Our patient presented with metastases in spinal cord from a malignant prolactinoma resulting in a syrinx. Intraspinal metastases have been described previously in six patients with a malignant prolactinoma,2,5–9 but a syrinx, such as in our patient, was not present in any of them. Two patients died before the effect of therapy could be assessed.7,8 One patient had signs and symptoms due to a metastasis at L1 level.5 A combination of surgery, radiotherapy, bromocriptine, and anti-oestrogen therapy, resulted in stabilisation, but there was no improvement in the neurological situation and a decrease of prolactin of only about 50%. Another patient with a single intraspinal metastasis from a prolactinoma at the level of S1–S2 was successfully treated with surgery, radiation, and bromocriptine.2 Kuroki et al described a patient with multiple intradural masses on myelography, most probably metastases from a prolactinoma.6 Radiation resulted in improvement of severe low back pain, but the patient died within three months because of regrowth of intracranial lesions. The sixth patient presented with multiple prolactinoma lesions from the foramen magnum to L3. After biopsy of the largest nodule and radiation therapy the myelopathic symptoms considerably improved while on bromocriptine 100 mg daily.9

Our patient had a large intraspinal tumour burden extending from the medulla oblongata to the lumbar region, which made curative surgery impossible. As we were concerned that radiotherapy would further damage the vulnerable neural tissue around the syrinx, we decided to treat the patient with a dopamine agonist only. In the past, the plasma prolactin had increased during treatment with low dose bromocriptine (5 mg daily). We therefore selected another dopamine agonist, cabergoline, and because of the huge tumour load we chose a high dose, 0.5 mg twice a day orally (normal starting dose for a macroprolactinoma is 0.5 mg twice weekly). Our patient is the first reported patient with a metastasised prolactinoma in whom monotherapy with a dopamine agonist resulted in complete normalisation of the plasma levels of prolactin. This treatment also resulted in a decrease of tumour size, first documented after four months with further reduction seen after two years. The high dose cabergoline was very well tolerated and we conclude that this might be an important therapeutic option in patients with a metastasised prolactinoma.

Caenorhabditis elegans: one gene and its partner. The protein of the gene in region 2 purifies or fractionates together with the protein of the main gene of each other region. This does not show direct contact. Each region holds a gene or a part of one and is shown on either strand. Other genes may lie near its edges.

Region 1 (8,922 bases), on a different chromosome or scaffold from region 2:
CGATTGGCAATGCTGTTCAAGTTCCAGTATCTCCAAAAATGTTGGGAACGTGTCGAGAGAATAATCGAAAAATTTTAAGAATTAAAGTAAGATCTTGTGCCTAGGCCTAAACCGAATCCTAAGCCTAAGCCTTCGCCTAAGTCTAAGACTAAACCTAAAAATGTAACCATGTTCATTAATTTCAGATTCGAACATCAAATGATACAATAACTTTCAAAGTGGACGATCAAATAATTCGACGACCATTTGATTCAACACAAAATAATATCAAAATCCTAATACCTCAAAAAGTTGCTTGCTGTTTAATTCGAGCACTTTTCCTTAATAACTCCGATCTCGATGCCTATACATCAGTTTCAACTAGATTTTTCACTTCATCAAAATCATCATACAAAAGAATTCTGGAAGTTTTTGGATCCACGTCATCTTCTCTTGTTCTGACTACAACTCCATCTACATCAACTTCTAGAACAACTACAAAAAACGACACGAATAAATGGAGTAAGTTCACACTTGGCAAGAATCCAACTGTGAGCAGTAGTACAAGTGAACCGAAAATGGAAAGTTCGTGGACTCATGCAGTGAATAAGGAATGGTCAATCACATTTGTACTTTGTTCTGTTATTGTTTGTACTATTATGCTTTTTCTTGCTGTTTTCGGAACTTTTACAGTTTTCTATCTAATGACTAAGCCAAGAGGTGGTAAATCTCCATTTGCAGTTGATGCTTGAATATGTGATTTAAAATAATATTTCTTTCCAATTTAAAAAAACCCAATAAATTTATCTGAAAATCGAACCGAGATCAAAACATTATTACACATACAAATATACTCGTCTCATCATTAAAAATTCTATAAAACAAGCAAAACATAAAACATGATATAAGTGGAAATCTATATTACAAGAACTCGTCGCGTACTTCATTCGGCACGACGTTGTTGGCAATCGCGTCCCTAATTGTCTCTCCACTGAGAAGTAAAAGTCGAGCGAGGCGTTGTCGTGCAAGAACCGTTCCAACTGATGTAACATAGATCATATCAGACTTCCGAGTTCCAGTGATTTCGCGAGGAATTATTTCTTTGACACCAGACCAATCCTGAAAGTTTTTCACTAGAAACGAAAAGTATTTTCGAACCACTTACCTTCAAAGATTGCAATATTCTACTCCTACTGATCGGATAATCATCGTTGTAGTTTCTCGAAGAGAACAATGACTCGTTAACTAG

• Competing interests: none declared